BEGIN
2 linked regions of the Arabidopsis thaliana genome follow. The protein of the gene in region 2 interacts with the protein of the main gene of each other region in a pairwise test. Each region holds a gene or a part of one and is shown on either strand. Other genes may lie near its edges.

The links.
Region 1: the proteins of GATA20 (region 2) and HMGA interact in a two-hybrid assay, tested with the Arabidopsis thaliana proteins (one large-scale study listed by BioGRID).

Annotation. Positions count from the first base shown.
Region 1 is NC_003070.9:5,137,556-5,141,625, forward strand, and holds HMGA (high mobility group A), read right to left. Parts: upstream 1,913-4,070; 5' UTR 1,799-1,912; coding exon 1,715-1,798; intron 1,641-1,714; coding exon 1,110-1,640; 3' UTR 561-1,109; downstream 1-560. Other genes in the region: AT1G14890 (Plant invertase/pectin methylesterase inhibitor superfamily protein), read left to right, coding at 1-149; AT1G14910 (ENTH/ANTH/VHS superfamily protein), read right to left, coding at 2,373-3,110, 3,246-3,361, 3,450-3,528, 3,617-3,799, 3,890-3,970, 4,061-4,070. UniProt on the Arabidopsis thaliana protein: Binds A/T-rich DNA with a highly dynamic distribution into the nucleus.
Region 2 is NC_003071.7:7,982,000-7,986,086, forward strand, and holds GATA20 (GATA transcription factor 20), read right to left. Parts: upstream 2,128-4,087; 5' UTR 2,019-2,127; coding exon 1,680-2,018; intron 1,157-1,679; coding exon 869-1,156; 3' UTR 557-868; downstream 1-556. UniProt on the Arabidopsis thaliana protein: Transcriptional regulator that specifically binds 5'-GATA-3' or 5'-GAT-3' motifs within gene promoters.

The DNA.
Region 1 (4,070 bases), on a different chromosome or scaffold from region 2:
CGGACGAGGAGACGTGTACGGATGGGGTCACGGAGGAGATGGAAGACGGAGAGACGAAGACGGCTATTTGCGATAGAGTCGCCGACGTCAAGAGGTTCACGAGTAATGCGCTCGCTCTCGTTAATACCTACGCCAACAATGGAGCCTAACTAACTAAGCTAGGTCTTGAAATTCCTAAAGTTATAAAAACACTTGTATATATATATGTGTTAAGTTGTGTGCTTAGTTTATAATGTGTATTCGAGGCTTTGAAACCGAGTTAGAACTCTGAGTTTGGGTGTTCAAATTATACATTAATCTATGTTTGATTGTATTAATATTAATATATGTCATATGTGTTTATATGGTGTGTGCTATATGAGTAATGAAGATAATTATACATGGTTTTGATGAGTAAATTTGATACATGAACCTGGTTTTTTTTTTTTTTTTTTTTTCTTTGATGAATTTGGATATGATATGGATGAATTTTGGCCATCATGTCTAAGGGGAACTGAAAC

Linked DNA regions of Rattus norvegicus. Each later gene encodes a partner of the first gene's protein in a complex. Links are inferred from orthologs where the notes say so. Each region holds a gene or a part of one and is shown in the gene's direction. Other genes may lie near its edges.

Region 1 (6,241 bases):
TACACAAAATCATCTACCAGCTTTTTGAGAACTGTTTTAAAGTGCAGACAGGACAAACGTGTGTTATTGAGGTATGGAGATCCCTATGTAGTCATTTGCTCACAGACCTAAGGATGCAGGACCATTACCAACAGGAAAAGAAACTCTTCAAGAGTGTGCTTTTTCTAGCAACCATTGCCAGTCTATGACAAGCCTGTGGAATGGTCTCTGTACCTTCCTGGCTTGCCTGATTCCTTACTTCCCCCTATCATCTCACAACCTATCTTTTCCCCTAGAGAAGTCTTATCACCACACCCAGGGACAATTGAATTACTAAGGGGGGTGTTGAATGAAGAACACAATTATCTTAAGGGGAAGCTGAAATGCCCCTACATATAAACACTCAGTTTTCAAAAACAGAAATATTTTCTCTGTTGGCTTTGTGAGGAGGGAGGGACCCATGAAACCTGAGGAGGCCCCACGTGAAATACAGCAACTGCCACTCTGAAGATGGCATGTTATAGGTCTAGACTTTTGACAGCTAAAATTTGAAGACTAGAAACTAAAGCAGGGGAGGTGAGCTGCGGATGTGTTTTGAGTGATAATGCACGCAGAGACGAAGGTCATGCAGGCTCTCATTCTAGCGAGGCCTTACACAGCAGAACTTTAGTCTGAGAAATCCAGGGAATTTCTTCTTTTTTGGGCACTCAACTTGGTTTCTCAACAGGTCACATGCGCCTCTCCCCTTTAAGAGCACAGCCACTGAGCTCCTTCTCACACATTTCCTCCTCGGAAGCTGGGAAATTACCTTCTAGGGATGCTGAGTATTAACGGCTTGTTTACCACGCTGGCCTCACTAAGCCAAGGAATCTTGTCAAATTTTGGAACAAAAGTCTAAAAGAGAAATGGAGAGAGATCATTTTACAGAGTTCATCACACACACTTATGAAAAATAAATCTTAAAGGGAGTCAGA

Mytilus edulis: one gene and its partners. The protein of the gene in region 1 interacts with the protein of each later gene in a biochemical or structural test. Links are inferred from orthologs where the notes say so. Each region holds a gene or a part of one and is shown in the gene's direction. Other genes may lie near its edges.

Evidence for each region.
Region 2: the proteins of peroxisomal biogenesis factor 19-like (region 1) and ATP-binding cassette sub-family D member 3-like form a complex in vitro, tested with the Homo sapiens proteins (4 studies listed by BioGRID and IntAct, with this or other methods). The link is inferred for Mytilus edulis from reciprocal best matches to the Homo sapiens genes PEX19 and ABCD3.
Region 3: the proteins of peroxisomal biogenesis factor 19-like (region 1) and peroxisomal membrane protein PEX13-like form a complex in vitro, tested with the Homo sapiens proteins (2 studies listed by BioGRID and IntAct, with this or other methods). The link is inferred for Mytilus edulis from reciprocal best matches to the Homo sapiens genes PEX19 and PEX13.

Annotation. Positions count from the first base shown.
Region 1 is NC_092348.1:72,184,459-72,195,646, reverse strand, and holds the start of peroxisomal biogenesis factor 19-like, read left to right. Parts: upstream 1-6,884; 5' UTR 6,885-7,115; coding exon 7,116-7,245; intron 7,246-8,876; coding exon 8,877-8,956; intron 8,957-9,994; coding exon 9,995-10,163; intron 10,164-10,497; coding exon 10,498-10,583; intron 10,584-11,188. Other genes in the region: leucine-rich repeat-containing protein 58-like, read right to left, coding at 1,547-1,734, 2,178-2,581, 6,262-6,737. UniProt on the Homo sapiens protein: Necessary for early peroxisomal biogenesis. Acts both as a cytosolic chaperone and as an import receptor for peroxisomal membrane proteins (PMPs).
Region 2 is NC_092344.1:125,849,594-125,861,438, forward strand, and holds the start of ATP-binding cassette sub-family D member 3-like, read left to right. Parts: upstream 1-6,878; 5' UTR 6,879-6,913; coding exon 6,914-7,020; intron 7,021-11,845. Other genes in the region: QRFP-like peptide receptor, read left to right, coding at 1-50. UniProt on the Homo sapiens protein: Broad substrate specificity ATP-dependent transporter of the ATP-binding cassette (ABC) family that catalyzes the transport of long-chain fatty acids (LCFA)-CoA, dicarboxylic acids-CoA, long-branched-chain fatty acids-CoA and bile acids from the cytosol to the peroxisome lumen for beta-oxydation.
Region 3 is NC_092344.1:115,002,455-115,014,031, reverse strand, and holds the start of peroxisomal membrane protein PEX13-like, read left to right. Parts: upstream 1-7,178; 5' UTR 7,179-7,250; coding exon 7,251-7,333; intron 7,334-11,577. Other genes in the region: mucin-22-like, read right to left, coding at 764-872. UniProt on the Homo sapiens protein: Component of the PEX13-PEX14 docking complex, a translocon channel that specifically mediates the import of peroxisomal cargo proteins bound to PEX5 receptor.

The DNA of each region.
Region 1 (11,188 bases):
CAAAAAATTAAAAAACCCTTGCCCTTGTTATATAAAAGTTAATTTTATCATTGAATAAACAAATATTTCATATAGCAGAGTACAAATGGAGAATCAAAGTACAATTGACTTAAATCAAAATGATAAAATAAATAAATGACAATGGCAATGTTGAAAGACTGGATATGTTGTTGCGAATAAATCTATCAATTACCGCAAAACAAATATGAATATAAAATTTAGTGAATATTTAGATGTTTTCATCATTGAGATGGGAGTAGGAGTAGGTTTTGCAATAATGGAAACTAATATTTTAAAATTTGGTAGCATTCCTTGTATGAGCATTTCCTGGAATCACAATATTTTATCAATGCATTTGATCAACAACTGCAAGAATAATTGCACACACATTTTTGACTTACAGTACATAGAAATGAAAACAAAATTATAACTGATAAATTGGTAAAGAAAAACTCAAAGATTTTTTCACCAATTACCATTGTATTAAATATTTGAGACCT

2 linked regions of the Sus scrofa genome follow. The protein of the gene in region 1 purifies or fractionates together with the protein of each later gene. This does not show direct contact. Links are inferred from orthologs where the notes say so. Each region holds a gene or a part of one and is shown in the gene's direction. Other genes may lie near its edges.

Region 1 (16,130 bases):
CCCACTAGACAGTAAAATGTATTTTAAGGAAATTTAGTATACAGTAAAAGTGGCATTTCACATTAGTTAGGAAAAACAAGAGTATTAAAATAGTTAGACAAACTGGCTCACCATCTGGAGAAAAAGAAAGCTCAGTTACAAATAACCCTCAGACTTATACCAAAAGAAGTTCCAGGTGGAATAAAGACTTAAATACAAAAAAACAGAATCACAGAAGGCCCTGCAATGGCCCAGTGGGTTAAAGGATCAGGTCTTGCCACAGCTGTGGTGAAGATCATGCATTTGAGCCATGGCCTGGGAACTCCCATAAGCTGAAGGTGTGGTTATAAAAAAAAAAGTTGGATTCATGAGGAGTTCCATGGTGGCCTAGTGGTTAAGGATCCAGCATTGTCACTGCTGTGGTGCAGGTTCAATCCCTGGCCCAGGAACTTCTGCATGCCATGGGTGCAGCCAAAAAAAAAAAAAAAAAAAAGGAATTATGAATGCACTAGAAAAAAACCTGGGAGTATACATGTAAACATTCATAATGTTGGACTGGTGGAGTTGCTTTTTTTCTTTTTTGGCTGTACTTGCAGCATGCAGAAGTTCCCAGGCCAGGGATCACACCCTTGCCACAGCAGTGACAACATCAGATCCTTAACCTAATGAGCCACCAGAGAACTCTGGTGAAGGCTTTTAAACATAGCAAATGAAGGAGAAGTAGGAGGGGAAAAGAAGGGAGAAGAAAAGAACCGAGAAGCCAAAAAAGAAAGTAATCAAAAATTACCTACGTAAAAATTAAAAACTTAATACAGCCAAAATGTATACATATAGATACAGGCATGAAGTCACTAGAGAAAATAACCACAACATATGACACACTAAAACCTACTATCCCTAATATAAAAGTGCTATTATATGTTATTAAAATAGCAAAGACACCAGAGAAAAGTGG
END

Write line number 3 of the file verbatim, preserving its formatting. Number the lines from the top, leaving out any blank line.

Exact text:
Region 1: the proteins of GATA20 (region 2) and HMGA interact in a two-hybrid assay, tested with the Arabidopsis thaliana proteins (one large-scale study listed by BioGRID).